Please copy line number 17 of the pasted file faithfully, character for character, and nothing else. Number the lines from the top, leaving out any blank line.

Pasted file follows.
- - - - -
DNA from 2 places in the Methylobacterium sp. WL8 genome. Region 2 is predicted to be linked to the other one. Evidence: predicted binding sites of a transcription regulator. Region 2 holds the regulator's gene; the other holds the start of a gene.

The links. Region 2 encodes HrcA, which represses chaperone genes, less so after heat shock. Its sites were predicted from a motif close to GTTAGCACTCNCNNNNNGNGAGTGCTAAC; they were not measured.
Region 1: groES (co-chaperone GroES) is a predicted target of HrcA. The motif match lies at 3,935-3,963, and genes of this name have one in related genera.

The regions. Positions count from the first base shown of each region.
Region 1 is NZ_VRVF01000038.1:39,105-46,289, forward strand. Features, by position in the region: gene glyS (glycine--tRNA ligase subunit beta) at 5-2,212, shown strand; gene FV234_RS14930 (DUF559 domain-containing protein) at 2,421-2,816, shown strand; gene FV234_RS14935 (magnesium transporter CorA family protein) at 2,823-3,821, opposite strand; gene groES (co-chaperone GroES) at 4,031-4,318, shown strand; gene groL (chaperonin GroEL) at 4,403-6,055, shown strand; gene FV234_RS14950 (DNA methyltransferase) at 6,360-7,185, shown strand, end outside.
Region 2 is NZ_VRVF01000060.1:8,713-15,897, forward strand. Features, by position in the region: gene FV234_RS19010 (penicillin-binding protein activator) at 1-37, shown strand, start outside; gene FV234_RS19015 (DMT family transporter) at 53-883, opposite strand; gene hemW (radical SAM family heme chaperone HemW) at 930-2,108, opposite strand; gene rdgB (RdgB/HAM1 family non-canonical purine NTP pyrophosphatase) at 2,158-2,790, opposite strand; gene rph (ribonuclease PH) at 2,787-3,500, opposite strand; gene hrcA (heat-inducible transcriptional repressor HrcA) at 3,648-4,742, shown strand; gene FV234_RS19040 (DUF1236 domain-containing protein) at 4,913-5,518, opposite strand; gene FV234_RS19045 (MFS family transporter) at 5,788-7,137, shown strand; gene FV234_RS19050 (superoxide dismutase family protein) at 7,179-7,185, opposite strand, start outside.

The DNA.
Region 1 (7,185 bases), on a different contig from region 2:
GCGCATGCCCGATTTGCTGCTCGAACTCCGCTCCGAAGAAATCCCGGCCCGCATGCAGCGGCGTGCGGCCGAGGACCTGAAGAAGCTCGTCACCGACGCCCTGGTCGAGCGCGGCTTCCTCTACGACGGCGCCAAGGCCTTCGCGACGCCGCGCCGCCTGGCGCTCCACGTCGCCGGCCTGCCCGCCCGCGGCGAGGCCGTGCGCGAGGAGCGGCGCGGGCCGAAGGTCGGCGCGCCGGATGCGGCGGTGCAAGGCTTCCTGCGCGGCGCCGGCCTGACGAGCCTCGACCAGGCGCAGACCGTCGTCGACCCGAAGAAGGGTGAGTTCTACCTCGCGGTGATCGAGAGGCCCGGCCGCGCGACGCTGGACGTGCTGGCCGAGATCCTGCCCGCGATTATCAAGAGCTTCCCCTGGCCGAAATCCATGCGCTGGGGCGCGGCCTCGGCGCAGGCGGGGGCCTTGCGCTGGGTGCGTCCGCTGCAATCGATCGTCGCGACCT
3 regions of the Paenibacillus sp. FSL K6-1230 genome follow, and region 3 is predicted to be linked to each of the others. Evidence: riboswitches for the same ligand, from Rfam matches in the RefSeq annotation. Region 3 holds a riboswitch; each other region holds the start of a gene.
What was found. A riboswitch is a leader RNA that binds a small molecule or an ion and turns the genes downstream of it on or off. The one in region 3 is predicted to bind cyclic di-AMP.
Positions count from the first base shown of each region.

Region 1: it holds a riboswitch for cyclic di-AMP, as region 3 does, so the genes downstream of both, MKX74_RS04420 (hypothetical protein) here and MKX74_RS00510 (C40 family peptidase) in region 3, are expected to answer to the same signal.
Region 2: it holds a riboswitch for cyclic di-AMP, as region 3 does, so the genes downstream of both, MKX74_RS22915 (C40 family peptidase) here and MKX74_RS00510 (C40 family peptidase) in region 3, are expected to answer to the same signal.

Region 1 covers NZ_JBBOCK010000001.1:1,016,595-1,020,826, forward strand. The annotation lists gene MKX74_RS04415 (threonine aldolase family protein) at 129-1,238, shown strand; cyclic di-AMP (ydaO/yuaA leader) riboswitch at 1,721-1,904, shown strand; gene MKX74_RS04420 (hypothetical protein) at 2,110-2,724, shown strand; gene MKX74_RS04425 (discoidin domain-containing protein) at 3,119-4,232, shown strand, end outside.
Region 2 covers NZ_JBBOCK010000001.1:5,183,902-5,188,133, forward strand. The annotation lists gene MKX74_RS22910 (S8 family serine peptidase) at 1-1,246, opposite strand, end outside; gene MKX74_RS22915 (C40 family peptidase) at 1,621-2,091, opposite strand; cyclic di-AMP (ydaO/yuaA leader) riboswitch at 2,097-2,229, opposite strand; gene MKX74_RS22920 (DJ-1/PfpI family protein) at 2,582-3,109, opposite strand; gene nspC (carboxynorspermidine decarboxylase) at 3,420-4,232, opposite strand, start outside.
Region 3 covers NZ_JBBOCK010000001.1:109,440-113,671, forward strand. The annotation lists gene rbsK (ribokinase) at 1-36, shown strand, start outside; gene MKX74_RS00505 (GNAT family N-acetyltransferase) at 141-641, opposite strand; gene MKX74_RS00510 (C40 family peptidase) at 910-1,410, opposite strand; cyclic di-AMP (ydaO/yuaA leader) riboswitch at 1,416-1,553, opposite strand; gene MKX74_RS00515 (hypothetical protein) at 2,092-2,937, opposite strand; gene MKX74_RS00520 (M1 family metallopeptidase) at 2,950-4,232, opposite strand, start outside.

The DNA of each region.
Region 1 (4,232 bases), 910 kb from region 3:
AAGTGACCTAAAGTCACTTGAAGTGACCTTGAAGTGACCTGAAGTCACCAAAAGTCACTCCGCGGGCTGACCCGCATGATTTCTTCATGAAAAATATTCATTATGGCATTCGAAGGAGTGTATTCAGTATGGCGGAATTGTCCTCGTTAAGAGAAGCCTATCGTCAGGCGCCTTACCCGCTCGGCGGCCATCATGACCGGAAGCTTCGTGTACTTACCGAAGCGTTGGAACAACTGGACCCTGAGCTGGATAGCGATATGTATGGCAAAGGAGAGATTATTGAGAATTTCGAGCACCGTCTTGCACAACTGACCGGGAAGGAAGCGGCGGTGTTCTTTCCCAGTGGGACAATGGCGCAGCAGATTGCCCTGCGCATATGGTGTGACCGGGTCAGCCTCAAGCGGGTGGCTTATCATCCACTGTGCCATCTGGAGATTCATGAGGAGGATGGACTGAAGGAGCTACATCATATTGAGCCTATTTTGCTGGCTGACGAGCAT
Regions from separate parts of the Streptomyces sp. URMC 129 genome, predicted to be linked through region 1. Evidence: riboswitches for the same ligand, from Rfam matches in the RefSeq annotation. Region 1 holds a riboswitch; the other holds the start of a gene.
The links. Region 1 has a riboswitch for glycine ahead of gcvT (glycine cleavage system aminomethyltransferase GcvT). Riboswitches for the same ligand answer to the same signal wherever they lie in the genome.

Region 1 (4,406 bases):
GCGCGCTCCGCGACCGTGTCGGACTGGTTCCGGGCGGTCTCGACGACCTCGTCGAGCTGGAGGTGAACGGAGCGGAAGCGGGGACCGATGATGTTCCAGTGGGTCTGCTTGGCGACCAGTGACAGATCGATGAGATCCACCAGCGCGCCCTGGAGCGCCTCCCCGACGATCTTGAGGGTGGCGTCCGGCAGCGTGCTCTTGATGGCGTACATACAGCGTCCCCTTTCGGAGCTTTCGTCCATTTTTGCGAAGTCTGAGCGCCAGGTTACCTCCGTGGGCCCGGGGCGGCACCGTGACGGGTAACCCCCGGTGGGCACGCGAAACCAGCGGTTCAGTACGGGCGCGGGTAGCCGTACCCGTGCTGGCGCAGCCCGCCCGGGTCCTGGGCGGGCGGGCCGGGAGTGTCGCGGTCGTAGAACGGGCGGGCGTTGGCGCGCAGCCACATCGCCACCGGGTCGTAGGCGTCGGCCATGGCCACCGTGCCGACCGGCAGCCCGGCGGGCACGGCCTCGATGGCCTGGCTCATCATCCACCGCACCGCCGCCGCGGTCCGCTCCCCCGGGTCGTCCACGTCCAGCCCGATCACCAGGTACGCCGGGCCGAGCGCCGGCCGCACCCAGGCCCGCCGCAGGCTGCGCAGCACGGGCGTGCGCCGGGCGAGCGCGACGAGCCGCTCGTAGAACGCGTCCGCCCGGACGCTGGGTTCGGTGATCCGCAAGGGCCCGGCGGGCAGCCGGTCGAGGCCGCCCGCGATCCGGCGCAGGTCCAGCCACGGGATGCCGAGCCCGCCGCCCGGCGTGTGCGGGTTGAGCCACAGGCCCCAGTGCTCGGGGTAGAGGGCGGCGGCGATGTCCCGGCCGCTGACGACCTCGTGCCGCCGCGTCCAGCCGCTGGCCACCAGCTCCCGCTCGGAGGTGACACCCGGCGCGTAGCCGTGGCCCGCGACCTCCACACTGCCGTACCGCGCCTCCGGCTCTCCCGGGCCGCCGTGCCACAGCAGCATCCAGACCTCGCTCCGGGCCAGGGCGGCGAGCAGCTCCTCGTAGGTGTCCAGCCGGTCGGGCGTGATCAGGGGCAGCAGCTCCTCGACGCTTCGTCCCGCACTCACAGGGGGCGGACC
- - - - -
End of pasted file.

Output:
Region 3 covers NZ_JBBOCK010000001.1:109,440-113,671, forward strand. The annotation lists gene rbsK (ribokinase) at 1-36, shown strand, start outside; gene MKX74_RS00505 (GNAT family N-acetyltransferase) at 141-641, opposite strand; gene MKX74_RS00510 (C40 family peptidase) at 910-1,410, opposite strand; cyclic di-AMP (ydaO/yuaA leader) riboswitch at 1,416-1,553, opposite strand; gene MKX74_RS00515 (hypothetical protein) at 2,092-2,937, opposite strand; gene MKX74_RS00520 (M1 family metallopeptidase) at 2,950-4,232, opposite strand, start outside.